I recently concluded a consultation with a company that began moving its first steps in the export market this past year. It is a business in the retail food industry that has developed its own high quality product, it created a beautiful brand, it has a great image and it set up a well-designed website that has also been translated into English. So far, so good. But they have handed the development of their foreign market – read: the whole world – to a young man who knows English and is full of good will and good intentions, but who is at his first work experience. I partnered with him for 8 days with the aim of researching which markets would be the most important to focus on, to improve his sales techniques, and look for some business partners abroad.
The company’s owner, however, is impatient … we have sales of €10 million in Italy and we can’t sell at least €1 million in the rest of the world?!?
Allow me to make two observations:
- Often we forget how difficult it was to build our market presence in Italy when we moved our first steps. How many mistakes we made, how many failures and how much time it took. The company in question has been around for 40 years. We must also note that in the 1970s the market was less competitive than it is today. In other words: it was easier to sell.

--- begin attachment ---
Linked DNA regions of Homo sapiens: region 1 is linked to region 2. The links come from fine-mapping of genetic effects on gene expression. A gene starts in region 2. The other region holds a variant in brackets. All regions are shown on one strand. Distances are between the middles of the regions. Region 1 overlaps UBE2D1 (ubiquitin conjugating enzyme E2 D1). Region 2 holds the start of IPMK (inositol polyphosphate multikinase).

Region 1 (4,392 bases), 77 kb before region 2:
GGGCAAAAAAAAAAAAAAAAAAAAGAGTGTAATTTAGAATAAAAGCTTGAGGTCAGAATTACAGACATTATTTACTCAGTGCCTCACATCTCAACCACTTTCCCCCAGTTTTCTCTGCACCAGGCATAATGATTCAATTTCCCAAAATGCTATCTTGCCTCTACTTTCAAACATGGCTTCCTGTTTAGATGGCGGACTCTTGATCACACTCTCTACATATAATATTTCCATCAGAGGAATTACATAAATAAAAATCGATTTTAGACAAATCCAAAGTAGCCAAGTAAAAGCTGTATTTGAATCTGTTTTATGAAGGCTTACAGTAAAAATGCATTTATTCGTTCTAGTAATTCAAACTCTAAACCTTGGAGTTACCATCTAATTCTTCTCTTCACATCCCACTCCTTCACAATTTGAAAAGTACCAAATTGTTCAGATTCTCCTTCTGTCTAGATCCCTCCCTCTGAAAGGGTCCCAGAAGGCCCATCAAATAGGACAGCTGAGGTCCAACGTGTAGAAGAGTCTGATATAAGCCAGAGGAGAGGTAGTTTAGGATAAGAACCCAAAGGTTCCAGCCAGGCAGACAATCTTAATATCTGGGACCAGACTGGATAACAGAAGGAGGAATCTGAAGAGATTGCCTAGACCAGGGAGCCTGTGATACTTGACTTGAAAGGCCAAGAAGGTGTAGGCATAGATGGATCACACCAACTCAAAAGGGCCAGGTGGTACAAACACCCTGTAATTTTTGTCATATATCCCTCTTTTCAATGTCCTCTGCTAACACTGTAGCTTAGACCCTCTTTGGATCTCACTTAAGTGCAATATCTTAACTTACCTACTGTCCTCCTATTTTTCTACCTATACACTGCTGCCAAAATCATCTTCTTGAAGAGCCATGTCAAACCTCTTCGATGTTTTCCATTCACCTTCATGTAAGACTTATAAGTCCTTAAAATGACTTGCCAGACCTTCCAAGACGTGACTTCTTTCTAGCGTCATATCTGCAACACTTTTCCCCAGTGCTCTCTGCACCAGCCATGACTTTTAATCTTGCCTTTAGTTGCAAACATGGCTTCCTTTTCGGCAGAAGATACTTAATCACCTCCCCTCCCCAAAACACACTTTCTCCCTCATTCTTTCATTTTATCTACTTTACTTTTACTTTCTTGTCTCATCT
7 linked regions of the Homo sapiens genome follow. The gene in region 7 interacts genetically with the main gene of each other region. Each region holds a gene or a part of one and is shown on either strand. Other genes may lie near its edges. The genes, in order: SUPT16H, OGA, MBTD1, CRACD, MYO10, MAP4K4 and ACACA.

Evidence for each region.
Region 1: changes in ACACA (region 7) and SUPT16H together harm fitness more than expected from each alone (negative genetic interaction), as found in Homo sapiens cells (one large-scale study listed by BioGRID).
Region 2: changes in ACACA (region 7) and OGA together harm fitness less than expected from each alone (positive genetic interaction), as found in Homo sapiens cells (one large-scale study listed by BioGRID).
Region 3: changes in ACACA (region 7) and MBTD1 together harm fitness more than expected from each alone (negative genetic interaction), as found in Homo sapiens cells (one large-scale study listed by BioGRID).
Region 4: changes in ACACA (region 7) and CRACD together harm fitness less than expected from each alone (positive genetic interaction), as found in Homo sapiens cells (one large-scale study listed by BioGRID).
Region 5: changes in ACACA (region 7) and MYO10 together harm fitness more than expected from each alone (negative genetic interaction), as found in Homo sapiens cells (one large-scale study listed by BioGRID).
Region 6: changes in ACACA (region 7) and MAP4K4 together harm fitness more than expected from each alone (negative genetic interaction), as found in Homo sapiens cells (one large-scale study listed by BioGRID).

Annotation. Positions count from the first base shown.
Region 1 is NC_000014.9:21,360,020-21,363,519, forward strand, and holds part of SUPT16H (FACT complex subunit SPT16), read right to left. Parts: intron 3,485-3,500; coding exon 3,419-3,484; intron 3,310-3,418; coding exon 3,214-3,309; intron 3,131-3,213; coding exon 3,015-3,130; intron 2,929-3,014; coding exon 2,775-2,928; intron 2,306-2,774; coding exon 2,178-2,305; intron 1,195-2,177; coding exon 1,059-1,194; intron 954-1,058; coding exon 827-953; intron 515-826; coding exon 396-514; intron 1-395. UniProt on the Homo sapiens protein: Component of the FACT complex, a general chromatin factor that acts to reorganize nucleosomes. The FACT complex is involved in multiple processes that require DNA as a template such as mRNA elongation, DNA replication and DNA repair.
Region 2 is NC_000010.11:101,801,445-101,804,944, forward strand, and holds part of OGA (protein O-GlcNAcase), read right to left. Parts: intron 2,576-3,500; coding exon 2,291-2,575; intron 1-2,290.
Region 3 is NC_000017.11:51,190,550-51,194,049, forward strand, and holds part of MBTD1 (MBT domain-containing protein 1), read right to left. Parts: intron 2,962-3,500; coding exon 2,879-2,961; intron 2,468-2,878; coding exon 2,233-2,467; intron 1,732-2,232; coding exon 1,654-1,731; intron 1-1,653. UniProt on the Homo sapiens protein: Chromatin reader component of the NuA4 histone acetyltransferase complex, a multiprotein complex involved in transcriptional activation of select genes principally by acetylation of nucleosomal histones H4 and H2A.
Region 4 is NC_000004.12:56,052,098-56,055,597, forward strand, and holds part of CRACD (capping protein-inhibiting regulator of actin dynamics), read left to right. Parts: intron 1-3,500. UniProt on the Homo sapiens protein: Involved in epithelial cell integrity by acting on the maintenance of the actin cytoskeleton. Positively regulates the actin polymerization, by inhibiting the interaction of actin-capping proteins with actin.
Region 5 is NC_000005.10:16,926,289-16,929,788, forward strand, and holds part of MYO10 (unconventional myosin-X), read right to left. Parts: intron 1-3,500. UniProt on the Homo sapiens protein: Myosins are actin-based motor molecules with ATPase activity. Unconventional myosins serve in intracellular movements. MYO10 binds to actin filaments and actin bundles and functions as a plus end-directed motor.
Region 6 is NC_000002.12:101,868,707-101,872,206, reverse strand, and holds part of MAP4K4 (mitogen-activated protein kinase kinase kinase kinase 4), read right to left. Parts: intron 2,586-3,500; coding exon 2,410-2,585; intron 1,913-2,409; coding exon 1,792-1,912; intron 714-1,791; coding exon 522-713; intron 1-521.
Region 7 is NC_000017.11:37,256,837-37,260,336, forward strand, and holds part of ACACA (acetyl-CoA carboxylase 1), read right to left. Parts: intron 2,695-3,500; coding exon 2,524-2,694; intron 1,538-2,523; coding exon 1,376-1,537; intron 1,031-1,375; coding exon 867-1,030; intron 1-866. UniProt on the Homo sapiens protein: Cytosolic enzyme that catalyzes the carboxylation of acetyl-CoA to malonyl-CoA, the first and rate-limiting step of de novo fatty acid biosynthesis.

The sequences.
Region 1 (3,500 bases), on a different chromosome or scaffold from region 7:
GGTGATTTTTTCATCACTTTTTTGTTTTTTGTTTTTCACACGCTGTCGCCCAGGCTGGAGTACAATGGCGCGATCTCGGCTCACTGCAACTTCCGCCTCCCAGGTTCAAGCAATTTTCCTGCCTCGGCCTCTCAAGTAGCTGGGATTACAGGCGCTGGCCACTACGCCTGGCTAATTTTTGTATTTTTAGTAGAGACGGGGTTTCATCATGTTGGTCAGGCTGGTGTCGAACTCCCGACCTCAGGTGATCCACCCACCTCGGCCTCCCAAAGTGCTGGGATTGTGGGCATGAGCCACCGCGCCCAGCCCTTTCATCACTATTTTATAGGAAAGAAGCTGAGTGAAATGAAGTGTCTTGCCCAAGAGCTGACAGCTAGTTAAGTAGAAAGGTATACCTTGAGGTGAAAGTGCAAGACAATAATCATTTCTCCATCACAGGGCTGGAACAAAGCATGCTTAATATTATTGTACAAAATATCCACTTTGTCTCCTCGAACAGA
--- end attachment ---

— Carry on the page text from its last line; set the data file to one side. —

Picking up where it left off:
- It is admirable that they have entrusted the development of their foreign market to a young man. It is a great challenge, very stimulating and it will surely help this young man grow professionally. On the other hand, however, you cannot expect him to obtain important results in such a short period of time. We did not enlist an experienced industry professional with an existing customer portfolio already in hand.
When we move our first steps abroad we must do so with a good dose of humility. The good reputation we have built in the domestic market over so many years of activity (the company is often started by the father or the grandfather) is worth very little abroad. Often we are just a nobody when we travel to the doors of our potential customers. And the quality of our product is not enough! This is often the mistake that leads us to have expectations that are too high. Also because, in some cases, the product, as it is, is not right for all markets.